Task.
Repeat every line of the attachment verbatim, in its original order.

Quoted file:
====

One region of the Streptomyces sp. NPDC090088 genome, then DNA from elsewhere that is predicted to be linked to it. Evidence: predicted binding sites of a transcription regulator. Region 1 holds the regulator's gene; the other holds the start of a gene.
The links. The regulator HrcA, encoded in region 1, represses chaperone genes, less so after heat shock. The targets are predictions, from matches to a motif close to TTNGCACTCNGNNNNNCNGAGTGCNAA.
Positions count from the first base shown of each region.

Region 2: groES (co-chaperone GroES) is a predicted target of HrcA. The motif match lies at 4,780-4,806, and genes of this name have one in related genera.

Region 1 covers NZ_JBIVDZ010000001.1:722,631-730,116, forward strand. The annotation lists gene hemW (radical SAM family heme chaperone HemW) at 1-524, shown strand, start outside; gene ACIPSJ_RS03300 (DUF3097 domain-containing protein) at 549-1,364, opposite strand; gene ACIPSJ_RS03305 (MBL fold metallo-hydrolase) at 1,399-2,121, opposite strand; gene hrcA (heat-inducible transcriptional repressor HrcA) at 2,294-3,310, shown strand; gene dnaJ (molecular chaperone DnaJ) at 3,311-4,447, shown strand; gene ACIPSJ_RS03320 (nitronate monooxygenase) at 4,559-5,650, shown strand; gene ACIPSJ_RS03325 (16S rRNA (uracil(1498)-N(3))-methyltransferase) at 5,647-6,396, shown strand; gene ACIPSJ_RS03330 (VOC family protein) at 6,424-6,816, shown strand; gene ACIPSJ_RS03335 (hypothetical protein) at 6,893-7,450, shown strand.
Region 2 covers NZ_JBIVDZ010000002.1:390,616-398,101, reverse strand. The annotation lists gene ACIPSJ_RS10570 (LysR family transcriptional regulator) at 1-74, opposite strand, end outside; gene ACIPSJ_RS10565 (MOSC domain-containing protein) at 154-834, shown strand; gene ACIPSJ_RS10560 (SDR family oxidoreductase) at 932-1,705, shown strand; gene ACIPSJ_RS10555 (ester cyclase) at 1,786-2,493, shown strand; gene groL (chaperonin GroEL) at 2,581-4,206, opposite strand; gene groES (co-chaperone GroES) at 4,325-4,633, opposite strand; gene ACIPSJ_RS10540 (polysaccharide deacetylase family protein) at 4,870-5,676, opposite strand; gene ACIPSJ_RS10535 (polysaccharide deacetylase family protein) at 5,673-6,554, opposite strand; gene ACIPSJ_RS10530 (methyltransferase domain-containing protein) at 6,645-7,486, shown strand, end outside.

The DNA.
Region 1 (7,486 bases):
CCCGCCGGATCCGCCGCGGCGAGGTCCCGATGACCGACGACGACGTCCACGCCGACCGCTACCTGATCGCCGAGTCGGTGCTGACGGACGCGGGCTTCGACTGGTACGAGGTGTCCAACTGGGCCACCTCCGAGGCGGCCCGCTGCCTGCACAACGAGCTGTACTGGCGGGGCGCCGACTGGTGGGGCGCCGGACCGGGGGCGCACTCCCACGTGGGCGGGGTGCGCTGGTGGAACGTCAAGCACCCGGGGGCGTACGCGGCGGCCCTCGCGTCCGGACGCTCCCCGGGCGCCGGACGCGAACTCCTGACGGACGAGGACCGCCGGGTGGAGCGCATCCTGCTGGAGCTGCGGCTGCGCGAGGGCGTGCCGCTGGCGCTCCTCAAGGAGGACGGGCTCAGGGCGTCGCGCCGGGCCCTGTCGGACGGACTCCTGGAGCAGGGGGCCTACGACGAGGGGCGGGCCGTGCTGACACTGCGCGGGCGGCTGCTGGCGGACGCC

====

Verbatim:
One region of the Streptomyces sp. NPDC090088 genome, then DNA from elsewhere that is predicted to be linked to it. Evidence: predicted binding sites of a transcription regulator. Region 1 holds the regulator's gene; the other holds the start of a gene.
The links. The regulator HrcA, encoded in region 1, represses chaperone genes, less so after heat shock. The targets are predictions, from matches to a motif close to TTNGCACTCNGNNNNNCNGAGTGCNAA.
Positions count from the first base shown of each region.

Region 2: groES (co-chaperone GroES) is a predicted target of HrcA. The motif match lies at 4,780-4,806, and genes of this name have one in related genera.

Region 1 covers NZ_JBIVDZ010000001.1:722,631-730,116, forward strand. The annotation lists gene hemW (radical SAM family heme chaperone HemW) at 1-524, shown strand, start outside; gene ACIPSJ_RS03300 (DUF3097 domain-containing protein) at 549-1,364, opposite strand; gene ACIPSJ_RS03305 (MBL fold metallo-hydrolase) at 1,399-2,121, opposite strand; gene hrcA (heat-inducible transcriptional repressor HrcA) at 2,294-3,310, shown strand; gene dnaJ (molecular chaperone DnaJ) at 3,311-4,447, shown strand; gene ACIPSJ_RS03320 (nitronate monooxygenase) at 4,559-5,650, shown strand; gene ACIPSJ_RS03325 (16S rRNA (uracil(1498)-N(3))-methyltransferase) at 5,647-6,396, shown strand; gene ACIPSJ_RS03330 (VOC family protein) at 6,424-6,816, shown strand; gene ACIPSJ_RS03335 (hypothetical protein) at 6,893-7,450, shown strand.
Region 2 covers NZ_JBIVDZ010000002.1:390,616-398,101, reverse strand. The annotation lists gene ACIPSJ_RS10570 (LysR family transcriptional regulator) at 1-74, opposite strand, end outside; gene ACIPSJ_RS10565 (MOSC domain-containing protein) at 154-834, shown strand; gene ACIPSJ_RS10560 (SDR family oxidoreductase) at 932-1,705, shown strand; gene ACIPSJ_RS10555 (ester cyclase) at 1,786-2,493, shown strand; gene groL (chaperonin GroEL) at 2,581-4,206, opposite strand; gene groES (co-chaperone GroES) at 4,325-4,633, opposite strand; gene ACIPSJ_RS10540 (polysaccharide deacetylase family protein) at 4,870-5,676, opposite strand; gene ACIPSJ_RS10535 (polysaccharide deacetylase family protein) at 5,673-6,554, opposite strand; gene ACIPSJ_RS10530 (methyltransferase domain-containing protein) at 6,645-7,486, shown strand, end outside.

The DNA.
Region 1 (7,486 bases):
CCCGCCGGATCCGCCGCGGCGAGGTCCCGATGACCGACGACGACGTCCACGCCGACCGCTACCTGATCGCCGAGTCGGTGCTGACGGACGCGGGCTTCGACTGGTACGAGGTGTCCAACTGGGCCACCTCCGAGGCGGCCCGCTGCCTGCACAACGAGCTGTACTGGCGGGGCGCCGACTGGTGGGGCGCCGGACCGGGGGCGCACTCCCACGTGGGCGGGGTGCGCTGGTGGAACGTCAAGCACCCGGGGGCGTACGCGGCGGCCCTCGCGTCCGGACGCTCCCCGGGCGCCGGACGCGAACTCCTGACGGACGAGGACCGCCGGGTGGAGCGCATCCTGCTGGAGCTGCGGCTGCGCGAGGGCGTGCCGCTGGCGCTCCTCAAGGAGGACGGGCTCAGGGCGTCGCGCCGGGCCCTGTCGGACGGACTCCTGGAGCAGGGGGCCTACGACGAGGGGCGGGCCGTGCTGACACTGCGCGGGCGGCTGCTGGCGGACGCC